1st November 2019
New study triples estimate of people affected by future sea levels
A study in Nature concludes that rising sea levels will threaten 300 million people by 2050, more than triple previous estimates.
The upward revision is based on the use of a multilayer perceptron – a class of artificial neural network (ANN) – which analysed topographical maps in finer detail than before. This provided more accurate land elevations, accounting for biases such as tall buildings, trees, and other structures that resulted in overestimates for land height in previous models.
The published study takes individual assessments of 135 countries across multiple climate scenarios and years. Asian countries are found to have the biggest potential increases in threatened land. Even with moderate reductions in greenhouse gas emissions, areas within six Asian countries (China, Bangladesh, India, Vietnam, Indonesia, and Thailand) where 237 million people live today could face annual coastal flooding by 2050, roughly 183 million more than assessments based on prevailing elevation data.
Without existing, augmented or new coastal defences, the populations in these areas may face "regular flooding or permanent inundation" within 30 years, according to study authors Benjamin Strauss and Scott Kulp.
"These assessments show the potential of climate change to reshape cities, economies, coastlines, and entire global regions within our lifetimes," said Kulp, CEO and Chief Scientist at nonprofit news organisation, Climate Central. "As the tideline rises higher than the ground people call home, nations will increasingly confront questions about whether, how much, and how long coastal defences can protect them."
The main elevation dataset used for previous coastal research – NASA's Shuttle Radar Topography Mission (SRTM) – measures elevations of surfaces closest to the sky, such as treetops and rooftops, whenever they block the ground. Consequently, as Strauss and Kulp explain, it overestimates coastal elevations by more than two metres (six feet) on average, and more than four metres (13 feet) in high-density urban areas, indicating false safety from floods and sea level rise. CoastalDEM, the new AI-based system they developed, reduces these errors to just ten centimetres (four inches) on average.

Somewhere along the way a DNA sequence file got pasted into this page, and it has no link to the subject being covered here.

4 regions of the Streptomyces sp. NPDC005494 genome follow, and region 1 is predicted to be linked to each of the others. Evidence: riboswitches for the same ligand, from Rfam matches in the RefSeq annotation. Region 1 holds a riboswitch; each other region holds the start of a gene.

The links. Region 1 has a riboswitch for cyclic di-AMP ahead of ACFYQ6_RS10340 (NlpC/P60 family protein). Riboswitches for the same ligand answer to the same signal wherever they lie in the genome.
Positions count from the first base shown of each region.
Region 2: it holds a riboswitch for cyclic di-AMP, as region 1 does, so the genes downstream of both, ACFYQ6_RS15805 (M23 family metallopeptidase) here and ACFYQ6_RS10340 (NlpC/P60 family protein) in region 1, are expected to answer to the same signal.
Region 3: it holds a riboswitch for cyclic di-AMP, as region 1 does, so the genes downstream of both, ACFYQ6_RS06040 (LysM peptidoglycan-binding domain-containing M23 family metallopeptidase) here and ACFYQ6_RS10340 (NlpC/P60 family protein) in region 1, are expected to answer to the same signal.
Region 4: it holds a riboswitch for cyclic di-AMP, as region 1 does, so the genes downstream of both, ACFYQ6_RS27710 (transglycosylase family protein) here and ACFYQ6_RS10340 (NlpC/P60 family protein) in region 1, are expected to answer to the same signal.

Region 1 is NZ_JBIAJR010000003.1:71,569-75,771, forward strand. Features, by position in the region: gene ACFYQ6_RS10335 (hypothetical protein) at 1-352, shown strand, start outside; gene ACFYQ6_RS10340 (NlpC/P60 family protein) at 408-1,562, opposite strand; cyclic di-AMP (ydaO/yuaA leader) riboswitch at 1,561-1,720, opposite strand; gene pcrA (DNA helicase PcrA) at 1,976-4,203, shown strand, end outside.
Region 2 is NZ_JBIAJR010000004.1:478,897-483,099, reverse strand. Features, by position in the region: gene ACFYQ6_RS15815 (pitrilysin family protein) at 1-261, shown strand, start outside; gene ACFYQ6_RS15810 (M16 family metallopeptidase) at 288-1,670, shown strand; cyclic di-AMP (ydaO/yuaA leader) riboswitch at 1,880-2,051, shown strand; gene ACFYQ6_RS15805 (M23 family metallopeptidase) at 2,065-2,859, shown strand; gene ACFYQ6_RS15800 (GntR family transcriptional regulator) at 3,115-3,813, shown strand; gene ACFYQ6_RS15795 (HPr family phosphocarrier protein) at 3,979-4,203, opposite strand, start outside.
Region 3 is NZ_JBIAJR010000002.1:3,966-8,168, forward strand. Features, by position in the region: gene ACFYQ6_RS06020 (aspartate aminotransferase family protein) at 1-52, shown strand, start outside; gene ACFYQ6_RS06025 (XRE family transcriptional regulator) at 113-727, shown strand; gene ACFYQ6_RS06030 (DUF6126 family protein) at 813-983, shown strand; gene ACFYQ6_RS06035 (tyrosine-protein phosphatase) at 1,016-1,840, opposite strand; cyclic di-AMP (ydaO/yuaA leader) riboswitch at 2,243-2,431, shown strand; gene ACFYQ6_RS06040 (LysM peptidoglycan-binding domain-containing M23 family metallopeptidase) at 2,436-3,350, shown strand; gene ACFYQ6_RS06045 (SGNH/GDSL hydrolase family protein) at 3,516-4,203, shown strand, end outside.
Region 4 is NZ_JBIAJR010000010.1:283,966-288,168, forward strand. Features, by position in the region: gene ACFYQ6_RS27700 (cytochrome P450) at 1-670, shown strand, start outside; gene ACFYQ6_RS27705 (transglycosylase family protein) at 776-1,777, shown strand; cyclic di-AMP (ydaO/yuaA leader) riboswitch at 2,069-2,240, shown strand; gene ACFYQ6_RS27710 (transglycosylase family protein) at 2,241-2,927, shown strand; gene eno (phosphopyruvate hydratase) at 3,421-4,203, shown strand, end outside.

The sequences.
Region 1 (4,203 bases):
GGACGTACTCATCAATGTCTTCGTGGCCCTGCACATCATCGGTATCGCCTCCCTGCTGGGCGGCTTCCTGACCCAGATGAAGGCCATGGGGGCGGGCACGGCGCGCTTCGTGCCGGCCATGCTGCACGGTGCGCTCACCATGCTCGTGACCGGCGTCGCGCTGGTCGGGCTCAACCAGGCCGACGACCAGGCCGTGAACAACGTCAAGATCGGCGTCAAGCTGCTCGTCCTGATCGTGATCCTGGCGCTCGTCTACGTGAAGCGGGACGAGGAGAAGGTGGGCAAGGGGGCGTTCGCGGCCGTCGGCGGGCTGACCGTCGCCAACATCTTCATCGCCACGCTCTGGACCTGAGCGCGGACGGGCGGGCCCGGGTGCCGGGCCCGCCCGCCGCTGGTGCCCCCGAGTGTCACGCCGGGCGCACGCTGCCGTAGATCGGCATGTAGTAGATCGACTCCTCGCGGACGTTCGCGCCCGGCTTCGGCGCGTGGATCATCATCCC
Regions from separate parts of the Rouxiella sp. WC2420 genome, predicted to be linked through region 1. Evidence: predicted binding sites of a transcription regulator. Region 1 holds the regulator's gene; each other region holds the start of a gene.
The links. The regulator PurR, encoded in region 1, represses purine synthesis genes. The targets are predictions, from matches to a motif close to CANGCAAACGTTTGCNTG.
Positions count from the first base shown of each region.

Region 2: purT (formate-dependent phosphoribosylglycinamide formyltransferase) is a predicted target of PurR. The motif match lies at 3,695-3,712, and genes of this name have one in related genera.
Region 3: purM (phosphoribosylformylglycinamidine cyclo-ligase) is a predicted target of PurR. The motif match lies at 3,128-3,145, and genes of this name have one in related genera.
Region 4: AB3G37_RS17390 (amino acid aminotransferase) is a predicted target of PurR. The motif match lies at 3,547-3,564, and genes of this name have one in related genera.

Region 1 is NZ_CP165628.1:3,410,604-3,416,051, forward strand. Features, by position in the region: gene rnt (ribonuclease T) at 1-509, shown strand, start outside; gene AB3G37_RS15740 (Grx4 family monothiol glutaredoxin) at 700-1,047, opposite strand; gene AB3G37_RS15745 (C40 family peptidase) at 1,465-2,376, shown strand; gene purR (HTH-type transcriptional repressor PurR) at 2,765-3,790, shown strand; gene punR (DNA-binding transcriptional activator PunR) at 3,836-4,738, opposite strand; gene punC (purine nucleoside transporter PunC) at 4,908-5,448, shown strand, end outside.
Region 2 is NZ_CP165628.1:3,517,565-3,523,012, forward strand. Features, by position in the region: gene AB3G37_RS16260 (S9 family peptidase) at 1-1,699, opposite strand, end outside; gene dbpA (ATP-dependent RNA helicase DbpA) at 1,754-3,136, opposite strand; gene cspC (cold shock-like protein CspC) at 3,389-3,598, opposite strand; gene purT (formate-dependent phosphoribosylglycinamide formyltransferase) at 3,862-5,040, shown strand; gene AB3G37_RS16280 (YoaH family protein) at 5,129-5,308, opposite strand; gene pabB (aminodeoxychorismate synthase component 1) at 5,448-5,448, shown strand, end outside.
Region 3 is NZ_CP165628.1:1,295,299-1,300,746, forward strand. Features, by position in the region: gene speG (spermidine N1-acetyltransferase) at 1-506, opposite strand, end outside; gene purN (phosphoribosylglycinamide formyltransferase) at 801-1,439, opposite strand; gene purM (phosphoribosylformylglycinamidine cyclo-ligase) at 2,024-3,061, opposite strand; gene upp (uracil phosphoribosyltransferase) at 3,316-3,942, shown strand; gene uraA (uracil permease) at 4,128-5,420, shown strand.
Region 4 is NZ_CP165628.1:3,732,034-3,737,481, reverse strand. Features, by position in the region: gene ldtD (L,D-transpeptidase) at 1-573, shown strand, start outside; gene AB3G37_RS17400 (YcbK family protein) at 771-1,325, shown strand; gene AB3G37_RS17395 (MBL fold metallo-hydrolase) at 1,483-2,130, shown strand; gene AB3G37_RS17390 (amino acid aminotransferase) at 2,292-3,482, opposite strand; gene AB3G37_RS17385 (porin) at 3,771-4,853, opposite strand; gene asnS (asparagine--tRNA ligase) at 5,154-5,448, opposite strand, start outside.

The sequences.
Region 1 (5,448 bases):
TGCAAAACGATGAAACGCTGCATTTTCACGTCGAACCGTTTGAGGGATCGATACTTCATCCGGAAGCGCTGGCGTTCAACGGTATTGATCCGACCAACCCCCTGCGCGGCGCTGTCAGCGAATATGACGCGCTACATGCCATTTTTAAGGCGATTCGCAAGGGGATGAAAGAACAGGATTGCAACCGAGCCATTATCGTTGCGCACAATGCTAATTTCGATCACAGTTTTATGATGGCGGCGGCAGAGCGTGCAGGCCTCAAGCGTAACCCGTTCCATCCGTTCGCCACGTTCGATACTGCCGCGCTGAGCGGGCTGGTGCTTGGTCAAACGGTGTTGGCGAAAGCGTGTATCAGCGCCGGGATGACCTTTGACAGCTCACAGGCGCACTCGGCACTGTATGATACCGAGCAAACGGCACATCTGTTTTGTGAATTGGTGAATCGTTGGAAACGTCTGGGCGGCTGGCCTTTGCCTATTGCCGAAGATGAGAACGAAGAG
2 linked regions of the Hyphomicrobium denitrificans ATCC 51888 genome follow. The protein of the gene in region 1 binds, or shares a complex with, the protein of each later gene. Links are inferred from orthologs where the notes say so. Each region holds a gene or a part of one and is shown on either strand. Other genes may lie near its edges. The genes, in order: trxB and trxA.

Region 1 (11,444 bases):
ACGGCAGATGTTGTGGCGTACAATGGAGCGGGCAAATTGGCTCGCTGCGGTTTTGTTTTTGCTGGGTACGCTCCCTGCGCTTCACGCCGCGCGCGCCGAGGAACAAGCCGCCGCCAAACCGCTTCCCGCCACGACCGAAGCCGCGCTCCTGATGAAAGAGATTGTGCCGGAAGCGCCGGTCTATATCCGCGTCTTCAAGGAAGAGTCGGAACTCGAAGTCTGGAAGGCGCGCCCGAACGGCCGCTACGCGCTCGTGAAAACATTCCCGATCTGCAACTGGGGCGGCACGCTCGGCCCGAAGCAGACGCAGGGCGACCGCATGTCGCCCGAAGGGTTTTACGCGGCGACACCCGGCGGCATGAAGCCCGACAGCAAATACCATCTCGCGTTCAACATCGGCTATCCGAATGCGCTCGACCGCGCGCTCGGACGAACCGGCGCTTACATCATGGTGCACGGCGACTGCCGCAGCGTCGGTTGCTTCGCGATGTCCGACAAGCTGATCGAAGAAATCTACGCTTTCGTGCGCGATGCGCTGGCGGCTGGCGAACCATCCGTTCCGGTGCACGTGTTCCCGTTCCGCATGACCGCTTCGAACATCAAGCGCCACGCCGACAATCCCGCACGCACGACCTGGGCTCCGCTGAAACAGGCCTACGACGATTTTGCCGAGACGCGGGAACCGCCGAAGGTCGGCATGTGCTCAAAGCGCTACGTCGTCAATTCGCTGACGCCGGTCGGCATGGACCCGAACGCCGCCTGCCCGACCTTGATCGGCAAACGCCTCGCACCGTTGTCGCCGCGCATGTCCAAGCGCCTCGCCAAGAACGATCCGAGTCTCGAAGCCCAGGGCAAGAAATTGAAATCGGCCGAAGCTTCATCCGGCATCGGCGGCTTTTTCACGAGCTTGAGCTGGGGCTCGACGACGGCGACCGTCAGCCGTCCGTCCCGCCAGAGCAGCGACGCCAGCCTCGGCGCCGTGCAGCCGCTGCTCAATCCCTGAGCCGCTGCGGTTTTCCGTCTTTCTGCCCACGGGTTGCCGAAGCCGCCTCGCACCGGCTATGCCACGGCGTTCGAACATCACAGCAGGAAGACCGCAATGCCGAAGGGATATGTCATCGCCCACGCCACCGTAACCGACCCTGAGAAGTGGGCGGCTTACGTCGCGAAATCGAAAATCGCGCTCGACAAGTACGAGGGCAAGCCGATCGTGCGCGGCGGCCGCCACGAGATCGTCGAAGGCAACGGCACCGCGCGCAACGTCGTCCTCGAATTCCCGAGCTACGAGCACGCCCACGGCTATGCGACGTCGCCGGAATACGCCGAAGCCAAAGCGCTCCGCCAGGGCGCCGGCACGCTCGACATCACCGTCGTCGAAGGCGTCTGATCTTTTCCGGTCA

Only a handful of nations have collected and published more precise elevation data than SRTM, generally based on airborne lidar; CoastalDEM was calibrated and validated using mainly these data.
"It turns out that for most of the global coast, we somehow didn't know the height of the ground beneath our feet," said Dr. Strauss. "We were shocked to find how much more vulnerable our coasts are than researchers had previously thought. But this also means there are much greater benefits to reducing climate pollution and slowing sea level rise."
By the end of this century, assessments based on CoastalDEM find that without defences, land now home to as many as 420 million people worldwide could be vulnerable to annual coastal floods, even if moderate cuts to carbon emissions are achieved. The estimates summarised here are likely to be conservative because they are based on standard sea-level projections and reductions in carbon emissions – in line with 2015 Paris Agreement targets – which worldwide efforts to date are not on track to achieve. Estimates based on unchecked emissions and the potential for early-onset ice sheet instability project that sea level rise could threaten areas where as many as 630 million people now live, 340 million of whom are on land forecast to fall below the high tide line by 2100.